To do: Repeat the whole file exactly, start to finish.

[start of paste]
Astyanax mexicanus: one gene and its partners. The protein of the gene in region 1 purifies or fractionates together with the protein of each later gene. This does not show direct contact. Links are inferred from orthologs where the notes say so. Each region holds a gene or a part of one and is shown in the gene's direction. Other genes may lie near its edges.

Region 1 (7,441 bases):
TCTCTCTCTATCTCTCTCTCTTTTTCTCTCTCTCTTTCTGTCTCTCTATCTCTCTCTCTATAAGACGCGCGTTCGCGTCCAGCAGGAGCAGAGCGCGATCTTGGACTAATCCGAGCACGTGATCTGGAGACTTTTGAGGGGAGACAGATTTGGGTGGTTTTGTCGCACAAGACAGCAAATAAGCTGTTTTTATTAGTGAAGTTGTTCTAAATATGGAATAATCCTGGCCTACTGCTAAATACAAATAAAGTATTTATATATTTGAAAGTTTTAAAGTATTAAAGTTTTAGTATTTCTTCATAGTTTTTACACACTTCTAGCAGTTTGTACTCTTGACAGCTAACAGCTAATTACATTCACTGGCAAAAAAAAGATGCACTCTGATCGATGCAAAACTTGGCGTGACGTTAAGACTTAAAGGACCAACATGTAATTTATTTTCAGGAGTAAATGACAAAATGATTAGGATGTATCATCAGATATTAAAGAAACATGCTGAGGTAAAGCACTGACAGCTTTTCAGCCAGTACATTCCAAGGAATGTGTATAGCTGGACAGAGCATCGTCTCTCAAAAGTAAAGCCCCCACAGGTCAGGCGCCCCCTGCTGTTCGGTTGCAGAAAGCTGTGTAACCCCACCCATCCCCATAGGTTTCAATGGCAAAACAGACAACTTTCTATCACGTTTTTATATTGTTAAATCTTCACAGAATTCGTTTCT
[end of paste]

Astyanax mexicanus: one gene and its partners. The protein of the gene in region 1 purifies or fractionates together with the protein of each later gene. This does not show direct contact. Links are inferred from orthologs where the notes say so. Each region holds a gene or a part of one and is shown in the gene's direction. Other genes may lie near its edges.

Region 1 (7,441 bases):
TCTCTCTCTATCTCTCTCTCTTTTTCTCTCTCTCTTTCTGTCTCTCTATCTCTCTCTCTATAAGACGCGCGTTCGCGTCCAGCAGGAGCAGAGCGCGATCTTGGACTAATCCGAGCACGTGATCTGGAGACTTTTGAGGGGAGACAGATTTGGGTGGTTTTGTCGCACAAGACAGCAAATAAGCTGTTTTTATTAGTGAAGTTGTTCTAAATATGGAATAATCCTGGCCTACTGCTAAATACAAATAAAGTATTTATATATTTGAAAGTTTTAAAGTATTAAAGTTTTAGTATTTCTTCATAGTTTTTACACACTTCTAGCAGTTTGTACTCTTGACAGCTAACAGCTAATTACATTCACTGGCAAAAAAAAGATGCACTCTGATCGATGCAAAACTTGGCGTGACGTTAAGACTTAAAGGACCAACATGTAATTTATTTTCAGGAGTAAATGACAAAATGATTAGGATGTATCATCAGATATTAAAGAAACATGCTGAGGTAAAGCACTGACAGCTTTTCAGCCAGTACATTCCAAGGAATGTGTATAGCTGGACAGAGCATCGTCTCTCAAAAGTAAAGCCCCCACAGGTCAGGCGCCCCCTGCTGTTCGGTTGCAGAAAGCTGTGTAACCCCACCCATCCCCATAGGTTTCAATGGCAAAACAGACAACTTTCTATCACGTTTTTATATTGTTAAATCTTCACAGAATTCGTTTCT